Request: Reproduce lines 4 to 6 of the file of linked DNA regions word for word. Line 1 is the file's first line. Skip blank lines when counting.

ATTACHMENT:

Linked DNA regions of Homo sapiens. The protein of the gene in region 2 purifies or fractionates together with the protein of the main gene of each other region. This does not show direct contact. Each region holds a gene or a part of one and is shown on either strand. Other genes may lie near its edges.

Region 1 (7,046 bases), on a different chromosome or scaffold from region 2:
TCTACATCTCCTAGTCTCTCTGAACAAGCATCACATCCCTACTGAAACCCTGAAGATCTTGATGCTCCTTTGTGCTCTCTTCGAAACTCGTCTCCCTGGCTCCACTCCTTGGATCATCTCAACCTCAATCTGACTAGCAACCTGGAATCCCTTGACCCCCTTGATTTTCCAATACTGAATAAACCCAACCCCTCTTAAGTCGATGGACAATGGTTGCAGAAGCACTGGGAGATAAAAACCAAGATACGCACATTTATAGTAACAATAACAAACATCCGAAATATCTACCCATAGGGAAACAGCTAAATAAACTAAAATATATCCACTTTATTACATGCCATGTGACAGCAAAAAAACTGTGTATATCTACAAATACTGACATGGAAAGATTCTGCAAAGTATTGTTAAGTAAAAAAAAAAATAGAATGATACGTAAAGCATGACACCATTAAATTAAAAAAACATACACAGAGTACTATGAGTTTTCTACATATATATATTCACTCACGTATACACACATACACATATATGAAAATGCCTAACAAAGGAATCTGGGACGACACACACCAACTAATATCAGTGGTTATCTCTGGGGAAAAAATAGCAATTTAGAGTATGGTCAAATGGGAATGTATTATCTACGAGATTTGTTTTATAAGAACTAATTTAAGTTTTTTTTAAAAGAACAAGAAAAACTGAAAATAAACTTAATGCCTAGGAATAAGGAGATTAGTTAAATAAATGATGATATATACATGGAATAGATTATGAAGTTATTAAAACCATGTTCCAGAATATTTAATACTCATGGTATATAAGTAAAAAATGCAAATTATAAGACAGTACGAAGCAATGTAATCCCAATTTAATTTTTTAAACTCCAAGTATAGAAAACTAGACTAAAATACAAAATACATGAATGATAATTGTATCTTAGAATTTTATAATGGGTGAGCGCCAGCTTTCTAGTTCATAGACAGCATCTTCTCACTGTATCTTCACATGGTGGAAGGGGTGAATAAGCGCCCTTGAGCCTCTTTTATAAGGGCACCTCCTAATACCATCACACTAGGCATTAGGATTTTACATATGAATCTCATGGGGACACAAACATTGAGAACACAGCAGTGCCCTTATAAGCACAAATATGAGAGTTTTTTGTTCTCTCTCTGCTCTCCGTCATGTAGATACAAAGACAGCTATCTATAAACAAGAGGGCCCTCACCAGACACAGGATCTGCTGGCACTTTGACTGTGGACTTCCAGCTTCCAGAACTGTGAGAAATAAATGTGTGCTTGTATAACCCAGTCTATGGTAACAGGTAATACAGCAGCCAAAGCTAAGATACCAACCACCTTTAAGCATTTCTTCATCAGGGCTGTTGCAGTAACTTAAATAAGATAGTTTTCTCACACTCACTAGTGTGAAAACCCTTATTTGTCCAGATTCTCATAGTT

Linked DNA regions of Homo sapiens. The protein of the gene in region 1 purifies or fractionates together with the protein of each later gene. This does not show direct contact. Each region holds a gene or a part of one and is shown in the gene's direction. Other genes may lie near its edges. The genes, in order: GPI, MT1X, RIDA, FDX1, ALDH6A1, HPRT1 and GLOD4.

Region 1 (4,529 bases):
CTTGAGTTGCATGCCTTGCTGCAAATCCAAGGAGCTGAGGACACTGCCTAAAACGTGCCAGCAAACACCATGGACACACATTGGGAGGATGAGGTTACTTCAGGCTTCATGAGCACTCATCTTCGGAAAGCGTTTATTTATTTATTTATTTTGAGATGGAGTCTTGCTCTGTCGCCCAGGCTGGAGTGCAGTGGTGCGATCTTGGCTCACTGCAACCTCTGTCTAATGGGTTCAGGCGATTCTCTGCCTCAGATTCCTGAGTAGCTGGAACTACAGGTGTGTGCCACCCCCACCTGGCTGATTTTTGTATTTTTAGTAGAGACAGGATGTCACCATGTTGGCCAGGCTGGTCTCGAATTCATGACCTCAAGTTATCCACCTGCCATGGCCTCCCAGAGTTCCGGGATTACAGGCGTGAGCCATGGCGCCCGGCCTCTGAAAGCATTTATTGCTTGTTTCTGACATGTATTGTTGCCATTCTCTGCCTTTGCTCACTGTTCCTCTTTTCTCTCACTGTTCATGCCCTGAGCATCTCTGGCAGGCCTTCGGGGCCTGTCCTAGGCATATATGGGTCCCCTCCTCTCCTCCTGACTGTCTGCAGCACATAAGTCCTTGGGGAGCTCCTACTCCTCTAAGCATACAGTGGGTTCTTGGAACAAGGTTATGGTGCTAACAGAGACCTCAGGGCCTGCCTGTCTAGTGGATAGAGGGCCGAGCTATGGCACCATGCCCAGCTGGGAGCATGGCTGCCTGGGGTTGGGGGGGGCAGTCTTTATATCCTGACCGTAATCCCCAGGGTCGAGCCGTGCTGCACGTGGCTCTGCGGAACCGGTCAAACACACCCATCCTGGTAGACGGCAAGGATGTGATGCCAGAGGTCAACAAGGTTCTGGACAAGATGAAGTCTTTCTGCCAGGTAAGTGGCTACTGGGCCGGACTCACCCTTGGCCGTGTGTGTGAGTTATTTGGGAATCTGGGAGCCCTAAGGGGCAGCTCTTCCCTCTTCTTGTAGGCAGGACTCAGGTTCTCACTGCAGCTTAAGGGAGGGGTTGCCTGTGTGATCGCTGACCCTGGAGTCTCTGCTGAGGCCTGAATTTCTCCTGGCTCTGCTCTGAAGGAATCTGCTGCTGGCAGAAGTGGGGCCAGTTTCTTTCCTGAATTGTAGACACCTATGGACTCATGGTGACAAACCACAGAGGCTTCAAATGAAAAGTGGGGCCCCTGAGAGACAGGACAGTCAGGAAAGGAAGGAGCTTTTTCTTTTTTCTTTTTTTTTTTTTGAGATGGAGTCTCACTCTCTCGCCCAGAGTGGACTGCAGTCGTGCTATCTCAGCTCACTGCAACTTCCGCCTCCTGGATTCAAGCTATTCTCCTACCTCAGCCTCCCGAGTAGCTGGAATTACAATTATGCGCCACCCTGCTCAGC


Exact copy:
Linked DNA regions of Homo sapiens. The protein of the gene in region 1 purifies or fractionates together with the protein of each later gene. This does not show direct contact. Each region holds a gene or a part of one and is shown in the gene's direction. Other genes may lie near its edges. The genes, in order: GPI, MT1X, RIDA, FDX1, ALDH6A1, HPRT1 and GLOD4.

Region 1 (4,529 bases):
CTTGAGTTGCATGCCTTGCTGCAAATCCAAGGAGCTGAGGACACTGCCTAAAACGTGCCAGCAAACACCATGGACACACATTGGGAGGATGAGGTTACTTCAGGCTTCATGAGCACTCATCTTCGGAAAGCGTTTATTTATTTATTTATTTTGAGATGGAGTCTTGCTCTGTCGCCCAGGCTGGAGTGCAGTGGTGCGATCTTGGCTCACTGCAACCTCTGTCTAATGGGTTCAGGCGATTCTCTGCCTCAGATTCCTGAGTAGCTGGAACTACAGGTGTGTGCCACCCCCACCTGGCTGATTTTTGTATTTTTAGTAGAGACAGGATGTCACCATGTTGGCCAGGCTGGTCTCGAATTCATGACCTCAAGTTATCCACCTGCCATGGCCTCCCAGAGTTCCGGGATTACAGGCGTGAGCCATGGCGCCCGGCCTCTGAAAGCATTTATTGCTTGTTTCTGACATGTATTGTTGCCATTCTCTGCCTTTGCTCACTGTTCCTCTTTTCTCTCACTGTTCATGCCCTGAGCATCTCTGGCAGGCCTTCGGGGCCTGTCCTAGGCATATATGGGTCCCCTCCTCTCCTCCTGACTGTCTGCAGCACATAAGTCCTTGGGGAGCTCCTACTCCTCTAAGCATACAGTGGGTTCTTGGAACAAGGTTATGGTGCTAACAGAGACCTCAGGGCCTGCCTGTCTAGTGGATAGAGGGCCGAGCTATGGCACCATGCCCAGCTGGGAGCATGGCTGCCTGGGGTTGGGGGGGGCAGTCTTTATATCCTGACCGTAATCCCCAGGGTCGAGCCGTGCTGCACGTGGCTCTGCGGAACCGGTCAAACACACCCATCCTGGTAGACGGCAAGGATGTGATGCCAGAGGTCAACAAGGTTCTGGACAAGATGAAGTCTTTCTGCCAGGTAAGTGGCTACTGGGCCGGACTCACCCTTGGCCGTGTGTGTGAGTTATTTGGGAATCTGGGAGCCCTAAGGGGCAGCTCTTCCCTCTTCTTGTAGGCAGGACTCAGGTTCTCACTGCAGCTTAAGGGAGGGGTTGCCTGTGTGATCGCTGACCCTGGAGTCTCTGCTGAGGCCTGAATTTCTCCTGGCTCTGCTCTGAAGGAATCTGCTGCTGGCAGAAGTGGGGCCAGTTTCTTTCCTGAATTGTAGACACCTATGGACTCATGGTGACAAACCACAGAGGCTTCAAATGAAAAGTGGGGCCCCTGAGAGACAGGACAGTCAGGAAAGGAAGGAGCTTTTTCTTTTTTCTTTTTTTTTTTTTGAGATGGAGTCTCACTCTCTCGCCCAGAGTGGACTGCAGTCGTGCTATCTCAGCTCACTGCAACTTCCGCCTCCTGGATTCAAGCTATTCTCCTACCTCAGCCTCCCGAGTAGCTGGAATTACAATTATGCGCCACCCTGCTCAGC